Traditionally, and till today, marketers consider TV as the most important medium in an advertising campaign. It reaches a huge proportion of households, it is an engaging audio visual medium, it allows segmentation to reach different demographics, and perhaps most importantly, we have a comfort with the measurement metrics that demonstrate its effectiveness. By measurement, I mean the link between viewership of ads and brand impact like recall, imagery and sales.
But increasingly, it is time to come out of the comfort zone, as the second screen (the term used to refer to laptops/ mobile devices) is beginning to assert a bigger and more influential role in people's lives. At the simplest level, people are surfing for related/ non-related content while sitting in front of the TV, and their attention is divided. But the newest trend is that the second screen is not just eating away TV viewing time. It is increasingly intertwined with TV, and even taking on the role that the TV performed earlier. Here are some recent trends:
1) Twitter becomes the TV's remote control
Twitter has recently partnered with US TV content publishers ComCast and NBC Universal to introduce a futuristic scenario where Tweets will have a 'See It' button that can change the channel on the TV, translating the influence of social media into direct action. This will be made possible through intelligent web-connected set top boxes. As if this were not enough, you can even change the channel, program the DVR for a recording or play an on-demand show.
We have known since some time that Twitter can impact a show's ratings, or influence people to tune in. Twitter has now literally hard-wired its influential role into action.
2) Social media and the swing factor
If you have followed the Indian election analysts over the past 2 decades, you would be aware of the importance of the 'swing factor'. Just a small percentage of swing in votes can topple the ruling party. Earlier, TV reports played a huge role in influencing the swing. While TV channels cannot show partisan or biased content, coverage definitely influenced the mood and sentiment of the masses. For example, huge scandals preceding the election which received ample TV coverage impacted the swing factor. Now, with social media joining the party, it seems set to play a big role. IAMAI and IMRB-led research indicates that a huge 3-4% of vote swing will be influenced by social media. When you bear in mind that social media targets youth - a huge and often apathetic political segment, the implication of the second screen becomes even bigger. Arguably, it may even contribute positively to voter turn out. And it will play a big role in shaping the decision about which party to vote for.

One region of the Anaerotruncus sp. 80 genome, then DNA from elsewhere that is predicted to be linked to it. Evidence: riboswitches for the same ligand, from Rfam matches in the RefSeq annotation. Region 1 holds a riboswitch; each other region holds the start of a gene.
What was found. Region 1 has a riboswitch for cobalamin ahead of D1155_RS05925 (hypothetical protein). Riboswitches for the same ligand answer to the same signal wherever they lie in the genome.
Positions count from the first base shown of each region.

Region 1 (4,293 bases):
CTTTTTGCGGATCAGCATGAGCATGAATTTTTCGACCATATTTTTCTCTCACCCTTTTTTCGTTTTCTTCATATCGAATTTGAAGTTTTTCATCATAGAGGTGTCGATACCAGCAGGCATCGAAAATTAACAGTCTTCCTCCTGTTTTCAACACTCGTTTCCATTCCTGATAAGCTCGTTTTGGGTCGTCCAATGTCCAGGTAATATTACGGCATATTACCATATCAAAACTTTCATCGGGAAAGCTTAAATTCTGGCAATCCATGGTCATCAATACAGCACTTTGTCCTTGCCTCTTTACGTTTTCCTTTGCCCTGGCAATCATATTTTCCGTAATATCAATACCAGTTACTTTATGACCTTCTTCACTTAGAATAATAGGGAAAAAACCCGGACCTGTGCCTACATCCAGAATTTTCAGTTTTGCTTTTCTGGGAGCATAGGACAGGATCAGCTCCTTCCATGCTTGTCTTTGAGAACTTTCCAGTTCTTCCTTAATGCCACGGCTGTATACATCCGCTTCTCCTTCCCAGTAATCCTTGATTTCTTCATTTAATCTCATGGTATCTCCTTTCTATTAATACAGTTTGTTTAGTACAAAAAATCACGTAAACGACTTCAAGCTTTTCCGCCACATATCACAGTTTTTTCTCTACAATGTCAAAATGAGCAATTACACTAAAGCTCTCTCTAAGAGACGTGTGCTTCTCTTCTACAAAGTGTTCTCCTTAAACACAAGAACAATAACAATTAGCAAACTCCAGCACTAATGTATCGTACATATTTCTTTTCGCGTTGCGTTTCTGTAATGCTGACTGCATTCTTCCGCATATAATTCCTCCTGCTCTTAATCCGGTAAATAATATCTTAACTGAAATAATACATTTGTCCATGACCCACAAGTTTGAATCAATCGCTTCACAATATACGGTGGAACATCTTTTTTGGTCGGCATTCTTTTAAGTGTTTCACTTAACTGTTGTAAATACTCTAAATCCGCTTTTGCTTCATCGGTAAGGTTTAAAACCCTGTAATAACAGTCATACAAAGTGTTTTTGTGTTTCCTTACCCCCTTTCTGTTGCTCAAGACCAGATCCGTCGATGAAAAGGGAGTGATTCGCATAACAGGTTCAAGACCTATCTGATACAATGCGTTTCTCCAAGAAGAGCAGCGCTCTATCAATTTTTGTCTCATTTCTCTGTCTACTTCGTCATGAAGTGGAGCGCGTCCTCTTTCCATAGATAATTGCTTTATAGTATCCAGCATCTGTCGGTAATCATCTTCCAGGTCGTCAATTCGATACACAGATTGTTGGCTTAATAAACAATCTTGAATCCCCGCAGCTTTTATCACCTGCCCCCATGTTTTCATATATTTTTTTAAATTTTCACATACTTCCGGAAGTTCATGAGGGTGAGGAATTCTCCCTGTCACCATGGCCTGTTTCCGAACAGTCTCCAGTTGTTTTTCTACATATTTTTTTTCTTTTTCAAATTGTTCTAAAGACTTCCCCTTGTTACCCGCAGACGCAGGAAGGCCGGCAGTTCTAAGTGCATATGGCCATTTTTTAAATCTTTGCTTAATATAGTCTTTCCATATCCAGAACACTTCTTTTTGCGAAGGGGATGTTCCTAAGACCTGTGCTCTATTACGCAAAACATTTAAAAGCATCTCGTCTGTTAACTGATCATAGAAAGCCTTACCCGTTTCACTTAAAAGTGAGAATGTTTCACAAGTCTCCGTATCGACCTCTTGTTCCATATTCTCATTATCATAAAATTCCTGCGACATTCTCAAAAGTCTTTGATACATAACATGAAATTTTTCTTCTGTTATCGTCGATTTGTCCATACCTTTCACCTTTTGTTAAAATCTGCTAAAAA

3) TVs get smarter and less TV like
Smart TVs are nothing new, but the next generation Smart TVs will do more than their predecessors. This is made possible by a combination of software/apps and innovative hardware like Google's Chromecast dongle and the new XBox.
Google India is in talks with DTH providers to provide a full screen YouTube experience to viewers. The abundance and popularity of online video content makes it inevitable that this content will find its way to our TV screens. Only internet connectivity is a barrier. And even this can be surmounted - think of an internet ready dongle connected to Satellite internet which plugs into your TV and allows high-speed streaming.
TV has created certain viewer behaviour patterns like channel surfing, family viewing behaviour, behaviour during ad breaks etc. which we are familiar with. Smart TVs will create newer and more challenging behaviours which we have to come to terms with. Multiple windows open at the same time? Live tweeting which scrolls below the scene?
4) Online premieres and releases
In star-struck India, it goes without saying that where stars go, fans will follow. Star's fan pages and Twitter accounts attract thousands of fans. When Hrithik Roshan opted for a digital premiere/ poster release of Krish 3 on Facebook, he made a shrewd decision in line with international trends. Big music stars like Jay Z and Bruno Mars are opting for Facebook release of their new music and music videos. Sure, they probably do it on TV too. But the sheer excitement, buzz and interactivity of social media beats TV hollow in its ability to create and sustain hype.
These points are not intended to undermine the importance of TV. Rather, we wish to suggest that it is time marketers take a closer look at the second screen and the power that it holds, and integrate it tightly into their strategy along with mass media.
Sources : Mashable, WATBlog, ThinkDigit